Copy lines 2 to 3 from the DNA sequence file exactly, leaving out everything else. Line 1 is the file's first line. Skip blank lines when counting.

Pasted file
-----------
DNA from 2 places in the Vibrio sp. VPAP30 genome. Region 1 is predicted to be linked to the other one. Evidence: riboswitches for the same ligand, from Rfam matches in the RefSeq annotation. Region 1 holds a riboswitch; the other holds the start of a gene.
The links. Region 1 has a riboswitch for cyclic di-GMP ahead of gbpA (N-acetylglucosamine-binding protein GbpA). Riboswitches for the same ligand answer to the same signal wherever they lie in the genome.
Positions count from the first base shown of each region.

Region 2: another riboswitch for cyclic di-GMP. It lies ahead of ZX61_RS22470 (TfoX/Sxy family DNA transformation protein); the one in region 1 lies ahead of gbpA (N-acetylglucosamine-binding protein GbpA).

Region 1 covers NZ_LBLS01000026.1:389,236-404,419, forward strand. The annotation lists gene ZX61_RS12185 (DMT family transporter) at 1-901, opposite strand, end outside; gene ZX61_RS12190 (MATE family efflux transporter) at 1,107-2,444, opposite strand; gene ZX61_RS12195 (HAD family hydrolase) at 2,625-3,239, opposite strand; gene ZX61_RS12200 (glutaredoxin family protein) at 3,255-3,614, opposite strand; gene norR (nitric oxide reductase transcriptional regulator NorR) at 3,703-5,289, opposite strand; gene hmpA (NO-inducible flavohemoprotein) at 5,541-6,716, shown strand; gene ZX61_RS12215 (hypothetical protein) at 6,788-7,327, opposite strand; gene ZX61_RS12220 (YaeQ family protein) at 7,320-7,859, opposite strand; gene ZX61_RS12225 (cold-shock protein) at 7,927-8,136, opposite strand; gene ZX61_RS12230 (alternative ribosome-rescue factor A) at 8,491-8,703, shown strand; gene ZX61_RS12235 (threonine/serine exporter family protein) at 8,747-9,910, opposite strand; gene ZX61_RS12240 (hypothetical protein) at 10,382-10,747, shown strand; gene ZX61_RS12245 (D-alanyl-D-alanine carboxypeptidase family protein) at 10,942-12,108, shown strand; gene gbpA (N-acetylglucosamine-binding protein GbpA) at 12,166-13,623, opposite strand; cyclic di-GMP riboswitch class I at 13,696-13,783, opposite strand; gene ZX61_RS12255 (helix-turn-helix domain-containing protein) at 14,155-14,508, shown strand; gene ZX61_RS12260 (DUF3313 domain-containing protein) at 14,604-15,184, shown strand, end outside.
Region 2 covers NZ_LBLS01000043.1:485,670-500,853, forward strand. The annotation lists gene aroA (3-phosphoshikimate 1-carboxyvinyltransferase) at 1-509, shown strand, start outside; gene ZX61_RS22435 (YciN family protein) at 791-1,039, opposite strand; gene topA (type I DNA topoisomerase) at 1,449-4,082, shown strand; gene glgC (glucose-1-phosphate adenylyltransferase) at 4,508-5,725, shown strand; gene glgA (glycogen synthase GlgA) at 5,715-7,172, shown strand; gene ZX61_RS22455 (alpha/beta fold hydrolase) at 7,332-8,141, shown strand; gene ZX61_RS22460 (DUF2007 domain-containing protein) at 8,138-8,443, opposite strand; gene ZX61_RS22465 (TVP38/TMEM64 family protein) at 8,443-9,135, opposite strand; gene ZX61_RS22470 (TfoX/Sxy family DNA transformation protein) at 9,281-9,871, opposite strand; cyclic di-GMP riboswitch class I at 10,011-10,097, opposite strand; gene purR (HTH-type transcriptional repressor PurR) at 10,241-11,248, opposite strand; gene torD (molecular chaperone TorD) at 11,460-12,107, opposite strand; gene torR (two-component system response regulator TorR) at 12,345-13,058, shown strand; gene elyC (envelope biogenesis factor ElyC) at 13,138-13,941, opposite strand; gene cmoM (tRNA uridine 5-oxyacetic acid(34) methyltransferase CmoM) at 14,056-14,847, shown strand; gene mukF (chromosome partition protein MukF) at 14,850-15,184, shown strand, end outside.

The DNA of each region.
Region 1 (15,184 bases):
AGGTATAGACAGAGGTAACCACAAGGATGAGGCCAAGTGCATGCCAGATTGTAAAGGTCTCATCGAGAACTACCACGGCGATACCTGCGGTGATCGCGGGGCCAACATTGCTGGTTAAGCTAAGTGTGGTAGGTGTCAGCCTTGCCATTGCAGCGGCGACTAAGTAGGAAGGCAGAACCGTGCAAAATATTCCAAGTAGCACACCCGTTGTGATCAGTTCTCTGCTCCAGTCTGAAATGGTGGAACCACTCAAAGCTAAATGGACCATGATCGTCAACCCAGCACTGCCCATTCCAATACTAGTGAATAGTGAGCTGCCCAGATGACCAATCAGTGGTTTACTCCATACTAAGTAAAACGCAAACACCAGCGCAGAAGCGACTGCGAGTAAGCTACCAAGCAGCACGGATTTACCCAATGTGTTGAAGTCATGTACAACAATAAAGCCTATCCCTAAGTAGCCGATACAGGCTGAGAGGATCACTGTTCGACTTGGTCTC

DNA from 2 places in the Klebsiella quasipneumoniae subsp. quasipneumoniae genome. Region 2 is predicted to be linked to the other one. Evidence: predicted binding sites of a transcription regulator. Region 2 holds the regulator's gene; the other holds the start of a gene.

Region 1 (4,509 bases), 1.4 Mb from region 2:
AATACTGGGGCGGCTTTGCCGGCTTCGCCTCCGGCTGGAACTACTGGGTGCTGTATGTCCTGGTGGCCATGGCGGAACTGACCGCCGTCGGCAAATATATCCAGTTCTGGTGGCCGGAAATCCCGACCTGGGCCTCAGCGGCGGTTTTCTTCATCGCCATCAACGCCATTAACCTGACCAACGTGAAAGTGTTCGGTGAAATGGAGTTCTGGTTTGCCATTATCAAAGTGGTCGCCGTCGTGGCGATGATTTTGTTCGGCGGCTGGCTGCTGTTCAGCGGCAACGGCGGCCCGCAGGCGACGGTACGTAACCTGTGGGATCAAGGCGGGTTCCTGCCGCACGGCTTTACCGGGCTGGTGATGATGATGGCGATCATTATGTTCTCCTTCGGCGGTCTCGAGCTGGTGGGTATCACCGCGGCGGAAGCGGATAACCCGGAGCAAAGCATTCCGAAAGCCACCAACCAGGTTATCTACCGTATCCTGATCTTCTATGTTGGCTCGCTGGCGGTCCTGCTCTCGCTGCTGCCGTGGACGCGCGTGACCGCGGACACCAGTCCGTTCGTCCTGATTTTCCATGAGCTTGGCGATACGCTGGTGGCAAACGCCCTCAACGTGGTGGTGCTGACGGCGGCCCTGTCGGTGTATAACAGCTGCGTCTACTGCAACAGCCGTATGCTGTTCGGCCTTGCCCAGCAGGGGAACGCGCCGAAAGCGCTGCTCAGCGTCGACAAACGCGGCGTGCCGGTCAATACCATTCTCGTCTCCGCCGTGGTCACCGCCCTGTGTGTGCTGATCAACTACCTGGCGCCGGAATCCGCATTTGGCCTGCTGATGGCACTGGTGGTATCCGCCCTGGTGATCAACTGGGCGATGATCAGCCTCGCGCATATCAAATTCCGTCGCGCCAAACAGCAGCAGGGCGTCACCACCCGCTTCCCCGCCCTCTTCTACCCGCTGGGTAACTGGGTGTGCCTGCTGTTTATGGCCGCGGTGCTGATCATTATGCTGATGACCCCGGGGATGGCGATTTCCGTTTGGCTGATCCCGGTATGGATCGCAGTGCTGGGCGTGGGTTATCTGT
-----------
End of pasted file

The links. Region 1 has a riboswitch for cyclic di-GMP ahead of gbpA (N-acetylglucosamine-binding protein GbpA). Riboswitches for the same ligand answer to the same signal wherever they lie in the genome.
Positions count from the first base shown of each region.